Converting promise to prosperity in Guinea’s mining sector

I have the honor to be invited next week to Conakry, where the Guinean government will convene a national roundtable on responsible mineral development. The objective of this initiative is to foster a dialogue between mining companies, government institutions and Guinean citizens and communities around possible approaches to sustainable acceleration of mineral-based development.

Guinea is endowed with considerable natural resources, including iron ore, bauxite, gold and diamonds. Mining generated 279 million USD in government revenue in 2014, is responsible for 80 percent of Guinea’s exports, the direct employment of 10,000 people in the formal sector and more than 200,000 in small scale mining. However, Guinea is one of the world’s poorest countries. It ranks 182nd of 188 states on UNDP’s Human Development Index and the annual national income per capita is under USD 500.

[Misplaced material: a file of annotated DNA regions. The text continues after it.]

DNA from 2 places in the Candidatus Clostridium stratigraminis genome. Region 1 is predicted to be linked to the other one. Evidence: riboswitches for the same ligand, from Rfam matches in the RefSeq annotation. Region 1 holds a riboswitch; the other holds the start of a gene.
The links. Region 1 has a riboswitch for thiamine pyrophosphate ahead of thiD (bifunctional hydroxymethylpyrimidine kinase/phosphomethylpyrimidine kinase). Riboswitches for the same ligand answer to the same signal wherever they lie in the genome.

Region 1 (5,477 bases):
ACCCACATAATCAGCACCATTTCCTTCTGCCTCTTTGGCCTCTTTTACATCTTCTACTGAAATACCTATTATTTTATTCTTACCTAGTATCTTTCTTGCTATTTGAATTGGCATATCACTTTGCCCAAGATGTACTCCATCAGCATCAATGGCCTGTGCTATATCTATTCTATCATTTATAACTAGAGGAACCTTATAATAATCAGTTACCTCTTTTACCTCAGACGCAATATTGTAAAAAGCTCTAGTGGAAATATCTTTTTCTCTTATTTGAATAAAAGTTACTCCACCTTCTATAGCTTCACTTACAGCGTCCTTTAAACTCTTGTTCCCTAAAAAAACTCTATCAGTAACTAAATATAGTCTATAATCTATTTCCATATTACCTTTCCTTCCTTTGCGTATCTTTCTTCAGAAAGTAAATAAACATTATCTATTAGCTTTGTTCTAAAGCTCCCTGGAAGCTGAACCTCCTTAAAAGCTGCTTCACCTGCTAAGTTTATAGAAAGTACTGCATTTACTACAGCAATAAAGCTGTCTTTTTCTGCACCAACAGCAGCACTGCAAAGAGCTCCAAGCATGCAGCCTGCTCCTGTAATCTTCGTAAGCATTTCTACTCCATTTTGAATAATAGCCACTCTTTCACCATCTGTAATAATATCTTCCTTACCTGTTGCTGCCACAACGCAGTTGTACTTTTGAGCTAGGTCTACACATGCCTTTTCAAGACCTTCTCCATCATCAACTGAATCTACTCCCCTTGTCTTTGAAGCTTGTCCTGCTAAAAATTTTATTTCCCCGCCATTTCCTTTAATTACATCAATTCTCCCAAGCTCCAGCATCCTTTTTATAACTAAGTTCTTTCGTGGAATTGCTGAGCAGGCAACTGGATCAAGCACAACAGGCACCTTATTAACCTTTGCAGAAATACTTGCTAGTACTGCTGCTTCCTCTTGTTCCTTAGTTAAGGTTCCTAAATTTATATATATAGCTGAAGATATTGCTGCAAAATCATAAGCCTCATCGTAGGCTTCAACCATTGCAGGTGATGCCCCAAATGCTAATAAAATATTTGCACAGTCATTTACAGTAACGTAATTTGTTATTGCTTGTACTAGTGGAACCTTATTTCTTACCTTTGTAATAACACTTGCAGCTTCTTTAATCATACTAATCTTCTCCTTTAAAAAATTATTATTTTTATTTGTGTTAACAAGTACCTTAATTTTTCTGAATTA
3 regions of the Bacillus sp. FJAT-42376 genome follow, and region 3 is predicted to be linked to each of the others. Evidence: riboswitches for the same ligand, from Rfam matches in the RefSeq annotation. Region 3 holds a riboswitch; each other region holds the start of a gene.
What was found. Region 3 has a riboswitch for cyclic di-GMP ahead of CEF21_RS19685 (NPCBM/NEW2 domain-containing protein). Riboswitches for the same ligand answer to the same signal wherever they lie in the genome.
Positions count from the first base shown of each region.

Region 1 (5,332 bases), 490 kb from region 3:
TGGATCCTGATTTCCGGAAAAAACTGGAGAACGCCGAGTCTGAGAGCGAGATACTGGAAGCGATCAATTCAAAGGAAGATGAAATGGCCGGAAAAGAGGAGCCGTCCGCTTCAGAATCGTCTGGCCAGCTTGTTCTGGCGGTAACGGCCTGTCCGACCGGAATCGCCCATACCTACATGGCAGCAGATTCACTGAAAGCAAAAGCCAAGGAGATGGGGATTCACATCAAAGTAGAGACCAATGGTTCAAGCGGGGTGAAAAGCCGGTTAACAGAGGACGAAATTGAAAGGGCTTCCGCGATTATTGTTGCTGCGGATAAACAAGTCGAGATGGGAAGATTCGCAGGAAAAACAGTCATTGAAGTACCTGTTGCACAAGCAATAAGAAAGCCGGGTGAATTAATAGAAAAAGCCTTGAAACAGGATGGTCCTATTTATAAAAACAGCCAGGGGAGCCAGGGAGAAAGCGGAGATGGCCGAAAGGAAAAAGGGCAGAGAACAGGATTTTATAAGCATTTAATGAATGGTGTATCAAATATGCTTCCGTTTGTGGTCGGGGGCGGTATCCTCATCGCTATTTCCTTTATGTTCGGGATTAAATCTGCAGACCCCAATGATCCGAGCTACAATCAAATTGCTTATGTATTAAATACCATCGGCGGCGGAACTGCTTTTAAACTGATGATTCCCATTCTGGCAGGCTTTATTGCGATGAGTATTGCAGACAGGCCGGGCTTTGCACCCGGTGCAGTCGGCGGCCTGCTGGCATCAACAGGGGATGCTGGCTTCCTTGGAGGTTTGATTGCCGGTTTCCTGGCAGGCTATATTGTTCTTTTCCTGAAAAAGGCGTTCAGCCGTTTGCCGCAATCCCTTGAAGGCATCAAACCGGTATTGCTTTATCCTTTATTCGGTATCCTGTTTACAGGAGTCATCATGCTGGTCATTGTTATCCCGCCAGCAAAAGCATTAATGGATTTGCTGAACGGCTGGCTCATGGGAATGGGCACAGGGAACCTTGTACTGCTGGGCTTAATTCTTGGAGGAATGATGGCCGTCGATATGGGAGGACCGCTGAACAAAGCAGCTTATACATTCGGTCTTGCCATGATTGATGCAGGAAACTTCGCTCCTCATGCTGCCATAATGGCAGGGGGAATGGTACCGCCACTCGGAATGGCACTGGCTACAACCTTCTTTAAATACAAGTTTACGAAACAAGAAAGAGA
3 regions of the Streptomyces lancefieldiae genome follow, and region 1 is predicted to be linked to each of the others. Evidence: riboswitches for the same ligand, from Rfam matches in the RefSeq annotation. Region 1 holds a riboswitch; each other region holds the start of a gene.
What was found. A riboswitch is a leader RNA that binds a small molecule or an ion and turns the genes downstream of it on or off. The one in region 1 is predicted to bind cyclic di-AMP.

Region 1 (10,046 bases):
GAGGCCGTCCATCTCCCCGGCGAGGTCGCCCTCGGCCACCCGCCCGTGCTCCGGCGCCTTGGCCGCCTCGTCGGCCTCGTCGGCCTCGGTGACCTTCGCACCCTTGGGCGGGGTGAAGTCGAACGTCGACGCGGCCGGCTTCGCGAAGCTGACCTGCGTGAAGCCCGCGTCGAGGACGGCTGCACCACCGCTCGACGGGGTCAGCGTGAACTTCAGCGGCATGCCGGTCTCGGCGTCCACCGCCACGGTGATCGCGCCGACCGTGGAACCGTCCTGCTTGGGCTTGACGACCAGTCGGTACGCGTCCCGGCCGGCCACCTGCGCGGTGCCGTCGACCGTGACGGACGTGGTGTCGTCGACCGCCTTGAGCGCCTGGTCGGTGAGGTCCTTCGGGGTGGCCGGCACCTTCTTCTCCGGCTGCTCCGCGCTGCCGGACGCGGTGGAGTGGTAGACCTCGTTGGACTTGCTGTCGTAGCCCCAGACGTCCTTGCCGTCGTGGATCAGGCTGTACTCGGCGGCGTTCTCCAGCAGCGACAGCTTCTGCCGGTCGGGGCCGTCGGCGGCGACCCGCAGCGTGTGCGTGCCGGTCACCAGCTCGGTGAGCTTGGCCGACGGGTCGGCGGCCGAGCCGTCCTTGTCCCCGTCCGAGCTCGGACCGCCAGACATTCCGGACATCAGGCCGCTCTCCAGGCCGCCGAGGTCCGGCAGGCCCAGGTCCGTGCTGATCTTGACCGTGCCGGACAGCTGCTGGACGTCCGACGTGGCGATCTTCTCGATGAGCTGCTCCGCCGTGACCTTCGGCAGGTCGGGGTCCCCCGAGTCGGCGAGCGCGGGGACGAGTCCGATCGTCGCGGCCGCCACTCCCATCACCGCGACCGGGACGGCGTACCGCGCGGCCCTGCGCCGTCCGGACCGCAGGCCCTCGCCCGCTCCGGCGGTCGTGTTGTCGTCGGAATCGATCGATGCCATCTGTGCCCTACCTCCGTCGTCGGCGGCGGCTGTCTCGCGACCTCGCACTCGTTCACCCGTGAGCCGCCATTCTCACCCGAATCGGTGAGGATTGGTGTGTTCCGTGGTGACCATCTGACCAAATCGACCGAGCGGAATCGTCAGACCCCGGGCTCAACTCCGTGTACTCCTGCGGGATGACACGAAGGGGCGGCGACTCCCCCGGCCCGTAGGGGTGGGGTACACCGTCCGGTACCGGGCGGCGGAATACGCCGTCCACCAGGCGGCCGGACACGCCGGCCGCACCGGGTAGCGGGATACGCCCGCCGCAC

This paradoxical coincidence of bountiful natural assets and stagnant economic growth is commonly referred to as the “resource curse.” It is most often the consequence of weak, opaque institutions and inefficient policy-making that allows a small elite to benefit from a country’s subsoil assets. But it is not a fait accompli. There are solutions and examples of sound management of natural resources, including in my own native Chile. At this stage of its political and development process, Guinea has an opportunity to break away from its past and use its mineral resources to sustain economic growth.